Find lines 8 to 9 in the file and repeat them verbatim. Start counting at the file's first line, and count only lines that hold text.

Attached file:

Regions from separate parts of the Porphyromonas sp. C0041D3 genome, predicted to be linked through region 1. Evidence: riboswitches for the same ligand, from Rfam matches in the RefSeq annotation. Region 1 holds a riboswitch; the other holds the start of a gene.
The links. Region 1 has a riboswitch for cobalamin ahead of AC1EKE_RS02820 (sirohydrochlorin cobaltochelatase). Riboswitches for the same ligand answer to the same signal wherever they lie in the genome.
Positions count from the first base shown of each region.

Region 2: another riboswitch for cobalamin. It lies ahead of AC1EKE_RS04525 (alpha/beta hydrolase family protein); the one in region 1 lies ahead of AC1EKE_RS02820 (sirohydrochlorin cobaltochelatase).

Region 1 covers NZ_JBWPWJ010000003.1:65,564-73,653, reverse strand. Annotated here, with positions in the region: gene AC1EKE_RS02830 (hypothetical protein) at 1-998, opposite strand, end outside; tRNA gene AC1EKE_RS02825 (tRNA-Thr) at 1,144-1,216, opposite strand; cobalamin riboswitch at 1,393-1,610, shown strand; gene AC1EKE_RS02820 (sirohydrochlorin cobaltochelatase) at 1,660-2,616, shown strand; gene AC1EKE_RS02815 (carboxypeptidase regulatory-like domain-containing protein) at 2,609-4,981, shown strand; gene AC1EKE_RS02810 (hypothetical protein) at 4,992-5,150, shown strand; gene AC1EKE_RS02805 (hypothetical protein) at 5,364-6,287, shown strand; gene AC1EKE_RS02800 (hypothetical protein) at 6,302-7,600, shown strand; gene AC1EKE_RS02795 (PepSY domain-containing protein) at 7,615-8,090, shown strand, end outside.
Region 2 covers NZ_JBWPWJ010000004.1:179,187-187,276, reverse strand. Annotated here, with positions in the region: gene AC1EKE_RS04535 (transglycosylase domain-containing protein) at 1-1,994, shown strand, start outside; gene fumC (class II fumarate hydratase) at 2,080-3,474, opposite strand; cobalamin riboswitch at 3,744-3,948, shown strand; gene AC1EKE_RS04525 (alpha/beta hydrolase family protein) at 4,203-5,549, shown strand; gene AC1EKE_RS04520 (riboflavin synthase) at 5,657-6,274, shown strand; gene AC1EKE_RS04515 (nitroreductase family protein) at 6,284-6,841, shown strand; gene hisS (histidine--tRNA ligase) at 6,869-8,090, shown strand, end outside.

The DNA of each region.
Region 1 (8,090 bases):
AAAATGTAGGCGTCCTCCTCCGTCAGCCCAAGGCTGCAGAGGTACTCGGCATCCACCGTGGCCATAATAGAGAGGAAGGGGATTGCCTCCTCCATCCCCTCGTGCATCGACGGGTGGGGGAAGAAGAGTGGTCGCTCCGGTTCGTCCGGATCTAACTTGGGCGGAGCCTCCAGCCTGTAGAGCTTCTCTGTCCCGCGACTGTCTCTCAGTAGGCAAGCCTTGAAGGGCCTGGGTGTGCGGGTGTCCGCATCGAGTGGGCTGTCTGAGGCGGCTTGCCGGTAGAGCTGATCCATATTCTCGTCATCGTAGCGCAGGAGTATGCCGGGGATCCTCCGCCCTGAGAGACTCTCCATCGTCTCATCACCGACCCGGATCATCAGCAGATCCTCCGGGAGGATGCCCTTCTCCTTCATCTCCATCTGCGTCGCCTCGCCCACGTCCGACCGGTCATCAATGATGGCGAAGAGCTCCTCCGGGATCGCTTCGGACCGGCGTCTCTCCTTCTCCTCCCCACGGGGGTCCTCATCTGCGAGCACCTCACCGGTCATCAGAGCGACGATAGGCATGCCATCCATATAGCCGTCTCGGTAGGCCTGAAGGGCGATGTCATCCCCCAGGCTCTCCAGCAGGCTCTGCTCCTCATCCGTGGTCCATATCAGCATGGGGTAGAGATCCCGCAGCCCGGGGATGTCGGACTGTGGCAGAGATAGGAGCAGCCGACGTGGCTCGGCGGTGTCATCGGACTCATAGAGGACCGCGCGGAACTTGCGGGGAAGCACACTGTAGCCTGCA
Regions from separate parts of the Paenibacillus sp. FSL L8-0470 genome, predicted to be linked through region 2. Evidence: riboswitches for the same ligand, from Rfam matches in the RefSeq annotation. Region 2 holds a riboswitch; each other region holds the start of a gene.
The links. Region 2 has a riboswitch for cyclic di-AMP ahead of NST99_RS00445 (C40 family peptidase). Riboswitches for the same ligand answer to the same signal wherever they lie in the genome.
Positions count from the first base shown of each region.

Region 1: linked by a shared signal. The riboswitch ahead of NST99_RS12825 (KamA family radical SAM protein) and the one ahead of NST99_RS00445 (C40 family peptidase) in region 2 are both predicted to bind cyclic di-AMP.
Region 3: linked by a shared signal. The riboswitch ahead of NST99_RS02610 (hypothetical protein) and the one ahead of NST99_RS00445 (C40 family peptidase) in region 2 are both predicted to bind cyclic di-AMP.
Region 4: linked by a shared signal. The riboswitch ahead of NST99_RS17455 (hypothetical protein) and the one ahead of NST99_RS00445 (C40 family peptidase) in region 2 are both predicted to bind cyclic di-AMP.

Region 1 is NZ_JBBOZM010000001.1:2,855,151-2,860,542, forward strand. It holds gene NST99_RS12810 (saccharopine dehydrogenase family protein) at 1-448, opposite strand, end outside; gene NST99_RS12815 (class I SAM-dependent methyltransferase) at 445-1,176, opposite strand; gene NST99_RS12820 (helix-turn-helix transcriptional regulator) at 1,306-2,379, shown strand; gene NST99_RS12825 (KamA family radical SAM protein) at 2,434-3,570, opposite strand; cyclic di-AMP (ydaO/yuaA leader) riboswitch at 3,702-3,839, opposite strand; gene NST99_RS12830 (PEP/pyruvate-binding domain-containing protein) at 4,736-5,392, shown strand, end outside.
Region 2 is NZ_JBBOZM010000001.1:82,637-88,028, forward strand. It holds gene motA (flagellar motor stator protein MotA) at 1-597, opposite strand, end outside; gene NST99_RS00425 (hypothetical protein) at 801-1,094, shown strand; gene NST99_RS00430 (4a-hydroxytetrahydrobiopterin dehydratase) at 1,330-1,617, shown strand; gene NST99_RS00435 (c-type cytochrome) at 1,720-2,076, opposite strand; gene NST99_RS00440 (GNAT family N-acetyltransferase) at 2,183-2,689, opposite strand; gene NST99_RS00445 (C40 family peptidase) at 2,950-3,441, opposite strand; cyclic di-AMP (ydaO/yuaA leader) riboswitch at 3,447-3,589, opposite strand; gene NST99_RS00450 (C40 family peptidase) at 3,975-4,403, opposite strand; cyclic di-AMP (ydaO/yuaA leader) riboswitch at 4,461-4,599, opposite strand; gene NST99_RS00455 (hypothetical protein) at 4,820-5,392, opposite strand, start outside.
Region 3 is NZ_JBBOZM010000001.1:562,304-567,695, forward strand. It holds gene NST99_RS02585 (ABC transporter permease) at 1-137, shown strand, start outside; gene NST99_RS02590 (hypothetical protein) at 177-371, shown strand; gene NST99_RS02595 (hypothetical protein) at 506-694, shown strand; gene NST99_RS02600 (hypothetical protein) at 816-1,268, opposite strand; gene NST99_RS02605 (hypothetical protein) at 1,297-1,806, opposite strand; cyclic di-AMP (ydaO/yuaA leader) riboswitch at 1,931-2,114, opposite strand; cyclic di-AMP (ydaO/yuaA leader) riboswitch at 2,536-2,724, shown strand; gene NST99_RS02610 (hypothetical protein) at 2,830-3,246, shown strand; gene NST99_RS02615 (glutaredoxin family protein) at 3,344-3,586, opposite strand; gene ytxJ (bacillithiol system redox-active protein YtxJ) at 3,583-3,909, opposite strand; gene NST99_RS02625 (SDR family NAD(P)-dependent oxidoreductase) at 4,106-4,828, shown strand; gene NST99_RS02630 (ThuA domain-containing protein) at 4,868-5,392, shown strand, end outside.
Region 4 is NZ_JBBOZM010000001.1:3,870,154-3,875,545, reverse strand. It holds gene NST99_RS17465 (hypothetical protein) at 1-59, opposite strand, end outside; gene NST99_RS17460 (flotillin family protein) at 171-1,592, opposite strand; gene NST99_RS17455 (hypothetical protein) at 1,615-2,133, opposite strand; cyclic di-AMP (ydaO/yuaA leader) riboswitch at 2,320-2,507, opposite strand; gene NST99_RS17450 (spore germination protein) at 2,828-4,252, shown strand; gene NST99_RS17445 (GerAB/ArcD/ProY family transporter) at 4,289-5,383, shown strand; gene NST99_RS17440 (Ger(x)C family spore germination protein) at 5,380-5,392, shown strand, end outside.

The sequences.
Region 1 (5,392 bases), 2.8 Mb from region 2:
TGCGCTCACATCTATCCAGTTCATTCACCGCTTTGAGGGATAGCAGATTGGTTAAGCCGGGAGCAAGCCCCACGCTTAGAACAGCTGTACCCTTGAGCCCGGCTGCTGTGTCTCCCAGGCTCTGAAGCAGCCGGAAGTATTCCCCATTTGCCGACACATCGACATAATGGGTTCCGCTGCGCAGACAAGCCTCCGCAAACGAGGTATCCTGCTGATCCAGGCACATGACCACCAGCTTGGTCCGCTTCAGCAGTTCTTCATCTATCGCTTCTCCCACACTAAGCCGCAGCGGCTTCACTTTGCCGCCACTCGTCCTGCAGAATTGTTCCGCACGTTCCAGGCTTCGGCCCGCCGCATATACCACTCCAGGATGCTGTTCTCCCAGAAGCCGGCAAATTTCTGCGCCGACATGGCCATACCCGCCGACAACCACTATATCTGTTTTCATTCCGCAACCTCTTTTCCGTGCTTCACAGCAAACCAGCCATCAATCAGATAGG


Region 1 (8,090 bases):
AAAATGTAGGCGTCCTCCTCCGTCAGCCCAAGGCTGCAGAGGTACTCGGCATCCACCGTGGCCATAATAGAGAGGAAGGGGATTGCCTCCTCCATCCCCTCGTGCATCGACGGGTGGGGGAAGAAGAGTGGTCGCTCCGGTTCGTCCGGATCTAACTTGGGCGGAGCCTCCAGCCTGTAGAGCTTCTCTGTCCCGCGACTGTCTCTCAGTAGGCAAGCCTTGAAGGGCCTGGGTGTGCGGGTGTCCGCATCGAGTGGGCTGTCTGAGGCGGCTTGCCGGTAGAGCTGATCCATATTCTCGTCATCGTAGCGCAGGAGTATGCCGGGGATCCTCCGCCCTGAGAGACTCTCCATCGTCTCATCACCGACCCGGATCATCAGCAGATCCTCCGGGAGGATGCCCTTCTCCTTCATCTCCATCTGCGTCGCCTCGCCCACGTCCGACCGGTCATCAATGATGGCGAAGAGCTCCTCCGGGATCGCTTCGGACCGGCGTCTCTCCTTCTCCTCCCCACGGGGGTCCTCATCTGCGAGCACCTCACCGGTCATCAGAGCGACGATAGGCATGCCATCCATATAGCCGTCTCGGTAGGCCTGAAGGGCGATGTCATCCCCCAGGCTCTCCAGCAGGCTCTGCTCCTCATCCGTGGTCCATATCAGCATGGGGTAGAGATCCCGCAGCCCGGGGATGTCGGACTGTGGCAGAGATAGGAGCAGCCGACGTGGCTCGGCGGTGTCATCGGACTCATAGAGGACCGCGCGGAACTTGCGGGGAAGCACACTGTAGCCTGCA